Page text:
Do Electric Cars Dream of Invasive Species (4/28/2010)

In writing the previous post on Tesla Motors and equivalence it dawned on me that the company bears all the hallmarks of an invasive species.  I suppose it should have been obvious except for the fact that the company has not yet had widespread success and it could well be argued that Tesla will disappear as soon as the Chrysler Volt and other electric/hybrid offerings from the mainstream automotive companies move into full production mode.  Additionally, internal combustion engine (ICE) technology offers a longer “between-charge” range than electric vehicles (EVs) and has an enormous infrastructure built up to support it. And if you consider that EVs have actually been around longer than ICE and yet have consistently failed to compete successfully against it, scenarios in which the big and the established beat the small and the new seem quite plausible.  So what are the chances then that Tesla Motors will become a large scale success and be a leader in a radical transformation in both the automotive and energy industries?

I’m going to argue, as you might expect by now, that the more characteristics of invasive species an organization exhibits, the more likely it is to be a disruptive innovator.  So let’s review which of these characteristics, these invasion principles, are exhibited by Tesla Motors. First, a refresher list of the principles:

  • Start, act and think small

  • Take an outsider view

  • Speed up your cycles to get to resources earlier

  • Embrace disturbed environments and tumultuous times

  • Think hybrid

  • Exploit underutilized resources

  • Play nicely with other invaders

  • Know when to attack (grow fast, spread fast)

  • Be a serial invader

Which of these then apply to Tesla?  Well, clearly #s 1, 2 and 3 do. In the August 2009 edition of The New Yorker, General Motors’ then Vice Chairman Robert Lutz was quoted as saying, "All the geniuses here at General Motors kept saying lithium-ion technology is 10 years away, and Toyota agreed with us -- and boom (#3), along comes Tesla. So I said, 'How come some tiny little California startup (#1), run by guys who know nothing about the car business (#2), can do this, and we can't?'”

#4 doesn’t seem to apply as much, except that the increases in oil prices over the last couple of years and the US government’s apparent desire to reduce dependency on foreign oil in the long run creates unstable conditions for the production and consumption of energy which should play to Tesla’s advantage.  It should be noted, however, that Tesla started in very different conditions which were not nearly as conducive to EVs.

#5 is where Tesla detractors might have their strongest argument.  It’s well known that consumers are, in practice, unwilling to make performance trade-offs for a “common good” like energy conservation or reduced emissions.  That means they may well choose, at least initially, a vehicle that gives them a between-charge range comparable to their existing ICE on a tank of gas (or a large part thereof).  In that respect at least plug-in hybrids have the advantage over a pure battery play like Tesla’s and may therefore win out.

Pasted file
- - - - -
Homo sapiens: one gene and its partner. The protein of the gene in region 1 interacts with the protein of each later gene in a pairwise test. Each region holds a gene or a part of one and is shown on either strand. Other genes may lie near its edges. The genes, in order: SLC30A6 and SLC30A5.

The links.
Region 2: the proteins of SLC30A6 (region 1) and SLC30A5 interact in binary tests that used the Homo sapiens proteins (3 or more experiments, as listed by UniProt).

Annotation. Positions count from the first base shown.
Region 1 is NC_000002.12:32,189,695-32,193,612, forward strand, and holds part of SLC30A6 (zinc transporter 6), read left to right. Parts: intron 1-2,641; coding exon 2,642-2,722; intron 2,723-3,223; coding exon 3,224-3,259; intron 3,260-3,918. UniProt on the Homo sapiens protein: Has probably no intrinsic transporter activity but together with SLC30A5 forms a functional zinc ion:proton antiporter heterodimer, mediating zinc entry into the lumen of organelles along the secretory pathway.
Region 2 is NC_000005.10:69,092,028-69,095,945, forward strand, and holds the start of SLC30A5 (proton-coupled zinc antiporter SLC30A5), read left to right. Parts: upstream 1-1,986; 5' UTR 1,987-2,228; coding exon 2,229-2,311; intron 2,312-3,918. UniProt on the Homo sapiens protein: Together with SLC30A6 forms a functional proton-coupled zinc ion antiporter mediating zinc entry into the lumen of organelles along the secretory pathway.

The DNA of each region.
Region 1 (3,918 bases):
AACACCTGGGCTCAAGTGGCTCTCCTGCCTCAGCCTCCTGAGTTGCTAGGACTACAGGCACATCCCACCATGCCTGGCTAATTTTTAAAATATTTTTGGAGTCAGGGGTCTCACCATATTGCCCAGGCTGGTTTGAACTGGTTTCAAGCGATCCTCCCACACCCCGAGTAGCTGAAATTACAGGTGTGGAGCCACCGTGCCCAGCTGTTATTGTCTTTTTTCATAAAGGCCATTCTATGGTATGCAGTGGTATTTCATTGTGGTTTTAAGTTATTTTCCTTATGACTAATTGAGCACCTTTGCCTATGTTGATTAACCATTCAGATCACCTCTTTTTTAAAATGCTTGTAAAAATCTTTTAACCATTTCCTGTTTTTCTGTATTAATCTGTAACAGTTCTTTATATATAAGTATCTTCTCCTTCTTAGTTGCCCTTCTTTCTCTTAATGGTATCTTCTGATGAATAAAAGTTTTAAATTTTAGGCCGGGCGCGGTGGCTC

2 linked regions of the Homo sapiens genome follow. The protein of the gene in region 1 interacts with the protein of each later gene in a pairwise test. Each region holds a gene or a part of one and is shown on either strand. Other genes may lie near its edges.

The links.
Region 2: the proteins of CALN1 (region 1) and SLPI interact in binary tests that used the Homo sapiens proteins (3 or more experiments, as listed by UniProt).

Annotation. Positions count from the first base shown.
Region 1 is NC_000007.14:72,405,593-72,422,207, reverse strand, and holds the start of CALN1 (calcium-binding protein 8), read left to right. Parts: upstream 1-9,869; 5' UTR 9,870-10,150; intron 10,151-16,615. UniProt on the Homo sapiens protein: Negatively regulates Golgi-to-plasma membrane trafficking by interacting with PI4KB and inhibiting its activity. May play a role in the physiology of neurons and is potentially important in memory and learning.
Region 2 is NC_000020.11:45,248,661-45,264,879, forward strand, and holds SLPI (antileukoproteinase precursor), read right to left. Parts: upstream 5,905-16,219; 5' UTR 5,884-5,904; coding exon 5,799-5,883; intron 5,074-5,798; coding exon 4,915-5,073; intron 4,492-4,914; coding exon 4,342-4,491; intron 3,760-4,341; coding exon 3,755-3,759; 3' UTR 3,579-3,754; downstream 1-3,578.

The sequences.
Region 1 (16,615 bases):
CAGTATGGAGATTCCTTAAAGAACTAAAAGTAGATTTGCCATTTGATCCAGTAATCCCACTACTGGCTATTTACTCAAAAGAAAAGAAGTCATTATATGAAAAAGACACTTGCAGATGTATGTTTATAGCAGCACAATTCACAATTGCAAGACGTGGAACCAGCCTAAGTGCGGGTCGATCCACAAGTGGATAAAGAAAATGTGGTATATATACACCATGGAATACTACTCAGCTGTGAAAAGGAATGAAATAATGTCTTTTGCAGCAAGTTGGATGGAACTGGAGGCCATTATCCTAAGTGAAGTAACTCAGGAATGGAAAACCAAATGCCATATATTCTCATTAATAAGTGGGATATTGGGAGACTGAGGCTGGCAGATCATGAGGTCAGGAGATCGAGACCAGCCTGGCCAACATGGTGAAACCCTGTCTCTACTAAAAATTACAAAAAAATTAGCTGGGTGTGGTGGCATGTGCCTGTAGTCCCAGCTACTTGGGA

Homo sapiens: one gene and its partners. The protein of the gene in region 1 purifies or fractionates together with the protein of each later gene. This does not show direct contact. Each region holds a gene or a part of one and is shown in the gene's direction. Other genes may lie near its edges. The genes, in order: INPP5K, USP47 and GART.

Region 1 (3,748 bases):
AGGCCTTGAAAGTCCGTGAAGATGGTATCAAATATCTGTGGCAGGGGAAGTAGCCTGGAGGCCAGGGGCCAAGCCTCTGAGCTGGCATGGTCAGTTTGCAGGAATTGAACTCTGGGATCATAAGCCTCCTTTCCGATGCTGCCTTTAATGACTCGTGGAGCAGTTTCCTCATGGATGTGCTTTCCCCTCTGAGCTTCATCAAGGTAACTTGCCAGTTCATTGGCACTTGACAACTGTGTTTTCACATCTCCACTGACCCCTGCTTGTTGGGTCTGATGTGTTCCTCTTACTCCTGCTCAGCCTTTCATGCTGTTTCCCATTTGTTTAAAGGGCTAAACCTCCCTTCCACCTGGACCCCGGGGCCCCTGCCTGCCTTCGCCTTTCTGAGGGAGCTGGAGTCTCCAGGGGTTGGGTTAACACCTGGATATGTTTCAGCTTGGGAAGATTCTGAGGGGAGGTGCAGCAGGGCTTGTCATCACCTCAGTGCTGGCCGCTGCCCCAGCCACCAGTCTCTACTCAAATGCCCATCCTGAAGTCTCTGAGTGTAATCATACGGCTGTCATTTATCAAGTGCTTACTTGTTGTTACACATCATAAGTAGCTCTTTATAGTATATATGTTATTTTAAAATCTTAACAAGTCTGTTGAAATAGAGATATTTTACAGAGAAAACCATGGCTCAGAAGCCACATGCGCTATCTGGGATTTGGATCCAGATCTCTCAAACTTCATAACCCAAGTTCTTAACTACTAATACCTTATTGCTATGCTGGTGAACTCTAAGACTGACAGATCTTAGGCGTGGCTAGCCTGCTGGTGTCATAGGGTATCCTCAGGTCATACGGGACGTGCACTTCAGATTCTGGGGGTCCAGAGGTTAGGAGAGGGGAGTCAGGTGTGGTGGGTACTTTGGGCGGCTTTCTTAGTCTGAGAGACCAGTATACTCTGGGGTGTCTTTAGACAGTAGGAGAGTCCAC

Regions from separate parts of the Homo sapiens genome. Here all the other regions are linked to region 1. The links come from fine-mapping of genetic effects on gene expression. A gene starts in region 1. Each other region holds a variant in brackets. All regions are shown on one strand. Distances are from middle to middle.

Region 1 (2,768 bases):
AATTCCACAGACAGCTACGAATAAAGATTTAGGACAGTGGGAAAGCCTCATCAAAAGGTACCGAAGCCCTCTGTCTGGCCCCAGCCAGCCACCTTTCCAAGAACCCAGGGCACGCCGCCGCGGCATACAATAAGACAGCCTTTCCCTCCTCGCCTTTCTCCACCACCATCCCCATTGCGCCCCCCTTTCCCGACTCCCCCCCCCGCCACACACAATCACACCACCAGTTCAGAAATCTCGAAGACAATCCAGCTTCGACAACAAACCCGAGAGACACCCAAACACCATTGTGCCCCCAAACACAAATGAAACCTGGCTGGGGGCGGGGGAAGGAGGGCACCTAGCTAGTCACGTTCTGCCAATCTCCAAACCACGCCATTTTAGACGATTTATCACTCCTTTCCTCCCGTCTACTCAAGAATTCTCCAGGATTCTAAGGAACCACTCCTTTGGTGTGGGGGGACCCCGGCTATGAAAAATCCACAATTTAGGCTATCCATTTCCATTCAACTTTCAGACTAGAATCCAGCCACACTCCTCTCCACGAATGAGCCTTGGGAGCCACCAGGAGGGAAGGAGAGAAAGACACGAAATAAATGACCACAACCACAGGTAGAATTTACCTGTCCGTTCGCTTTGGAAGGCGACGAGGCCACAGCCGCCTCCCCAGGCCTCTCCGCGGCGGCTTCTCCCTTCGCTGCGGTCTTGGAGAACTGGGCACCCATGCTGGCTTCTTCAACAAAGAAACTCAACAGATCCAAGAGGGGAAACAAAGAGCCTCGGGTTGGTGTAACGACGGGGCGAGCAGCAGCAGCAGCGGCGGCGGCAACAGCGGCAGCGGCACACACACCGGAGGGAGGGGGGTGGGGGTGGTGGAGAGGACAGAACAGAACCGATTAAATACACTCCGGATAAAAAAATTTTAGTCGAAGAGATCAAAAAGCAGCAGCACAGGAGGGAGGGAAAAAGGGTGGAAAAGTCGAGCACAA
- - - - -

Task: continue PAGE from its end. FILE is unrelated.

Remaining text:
Tesla clearly follows principles #6 and #7.  Elon Musk runs not just Tesla Motors but also SolarCity, and the two companies are, naturally enough, partners.  This means that Tesla customers can use solar power, harnessed by SolarCity’s products, to charge their EV, whether that’s a Roadster or one of the forthcoming lower cost models.

But the link to other innovators doesn’t stop there.  From Wired, August 2006: “The central concept of Tesla Motors, founded in July 2003, is that there is no need to reinvent the battery, particularly for a product with a small initial market. Eberhard (Tesla’s founder) simply adopted the lithium-ion technology used in laptops and harnessed the momentum of the computer industry. Let Dell, HP, and the rest of the sprawling PC business, with their billions of R&D dollars, do the hard work of extending battery life and driving down prices. He’d piggyback on their innovations.”

#8 is another question.  Is Tesla growing or spreading quickly enough?  Will 15 Tesla stores (currently) across the nation be enough to do enough to dispel the image of Tesla as a Silicon Valley company with little or no relevance to the “average” car buyer?  It’s difficult to know and perhaps still too soon to be relevant. The company has demonstrated the efficacy of the EV at the luxury price point but not yet at the Prius one (approx. $22,000 - $32,000).  Evidence from pre-orders for the S Model and for the mainstream competitors may give Musk the information he needs, or perhaps he can turn to the Tesla investors over at Google for data on relevant search activity over time.  Incidentally, Google Trends currently reports a modest increase in search volume over time and a more noticeable increase in news coverage since the beginning of 2008 but nothing to suggest a critical mass of interest. Perhaps, therefore, too soon for the invasive expansion.

#9 may be the deciding factor.  All other things being equal, the best predictor of a species’ invasiveness is whether it has been invasive before.  In this case Elon Musk, Tesla’s CEO, co-founder and major investor, can comfortably tick that box as founder of Zip2 and PayPal, with other invasions currently underway at SpaceX and SolarCity.

So, Tesla rates a 6 out of 9 just on number of principles applied, although the existence of serious competition from Toyota and GM (see #5 above) is an important factor in deciding its invasiveness.  My final guess is that EV technology will be the long term winner over ICE, causing significant transformations in the automotive and energy industries. As for the company itself, I think it may benefit from an Apple halo effect; Tesla is way cooler than GM, and its devices are way cooler too.  Expect an invasion in the next year or two.